• "(a)ny person responsible for the release of a substance into the environment that has caused, is causing or may cause an adverse effect, shall forthwith, as soon as that person knows or ought to know of the release, report it" to the Ministry and to those involved with or effected by the release [EA 69(1)];

  • persons responsible for such releases have a duty to actively mitigate adverse effects so caused [EA 71];

  • EA inspectors or administrators, where a release is causing an 'environmental emergency', may take direct action to reduce and remedy adverse effects so caused [EA 72(1)];

  • "a person who handles dangerous goods, waste dangerous goods or pesticides shall do so in a manner that ensures that the dangerous goods, waste dangerous goods or pesticides do not cause an adverse effect to the environment" [EA 75];

    For these purposes, a 'pest' includes "any plant, animal, micro-organism ... including any insect, nematode, rodent, predatory animal, parasite, bacterium, fungus, weed, or other form of plant or animal life or virus, the Minister believes is or may be injurious, noxious or troublesome ..." [EA 2(p)].

  • the sale, distribution, use, application, handling, storage and transporation of pesticides is regulated under the Pesticide Regulations [EA 79];

  • the retail and wholesale storage and sale of 'motive fuels' (eg. gasoline) are subject to approval requirements [EA 83];

    For the above purposes, 'adverse effect' means "an effect that impairs or damages the environment or changes the environment in a manner that negatively affects aspects of human health" [EA 3(c)].
As a practical matter, those facing animal-related EA concerns would most commonly have recourse to the EA where animals are being impacted by industrial pollution, toxins or similar substance-related harm. Even then they would have to locate the substances within the Act and the extensive EA Regulations to see how the problem is regulated and what can be done about it.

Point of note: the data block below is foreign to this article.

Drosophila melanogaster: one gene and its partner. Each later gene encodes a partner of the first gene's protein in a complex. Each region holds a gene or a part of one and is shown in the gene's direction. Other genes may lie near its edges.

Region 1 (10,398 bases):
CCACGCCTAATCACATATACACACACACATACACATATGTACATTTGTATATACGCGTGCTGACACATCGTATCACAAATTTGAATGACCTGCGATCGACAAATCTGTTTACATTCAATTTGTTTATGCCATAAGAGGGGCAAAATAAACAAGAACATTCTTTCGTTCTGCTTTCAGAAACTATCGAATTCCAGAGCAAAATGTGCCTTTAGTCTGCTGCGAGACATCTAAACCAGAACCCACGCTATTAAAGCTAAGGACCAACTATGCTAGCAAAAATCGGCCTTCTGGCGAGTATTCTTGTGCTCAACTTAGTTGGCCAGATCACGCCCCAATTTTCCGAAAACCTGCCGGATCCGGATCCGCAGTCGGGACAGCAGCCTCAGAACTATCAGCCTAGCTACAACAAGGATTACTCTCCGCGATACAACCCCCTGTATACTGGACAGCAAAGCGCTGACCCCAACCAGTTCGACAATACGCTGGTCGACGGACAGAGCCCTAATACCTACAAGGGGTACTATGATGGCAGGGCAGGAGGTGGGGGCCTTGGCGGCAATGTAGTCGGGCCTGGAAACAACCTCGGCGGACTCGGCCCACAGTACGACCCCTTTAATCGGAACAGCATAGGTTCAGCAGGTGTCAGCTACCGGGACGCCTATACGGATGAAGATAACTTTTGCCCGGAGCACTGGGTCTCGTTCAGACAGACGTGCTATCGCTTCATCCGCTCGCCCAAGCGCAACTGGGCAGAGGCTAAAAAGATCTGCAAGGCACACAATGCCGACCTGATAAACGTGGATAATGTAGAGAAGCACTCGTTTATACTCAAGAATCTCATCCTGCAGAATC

3. Enforcement

Primary administrative enforcement techniques used in the EA are 'approvals' [EA 50], certificates of qualification [EA 62] and environmental assessments [EA Part IV] - all of which in one form or another impose a prior approval requirement over human undertakings which may have a significant environmental impact. The Ministry is required to maintain an Environment Registry of documentation related to such processes, and to EA "orders, directives, appeals, decisions and hearings" as well as convictions for regulatory offences [EA 10].

The EA is enforced by appointed inspectors who have typical regulatory authorities to conduct inspections [EA 117], enter premises (warrants required for dwelling places) [EA 119,120] and issue compliance directives to mitigate the adverse effects of releases [EA 122A]. The Ministry has broader order authority [EA 125-130]. A broad offence provision allows prosecution of EA violations [EA 158].


4. Civil Liability

Inspectors and other EA agents are immune from civil liability for any good faith (ie. non-malicious) acts done in furtherance of their duties under the EA [EA 113, 143].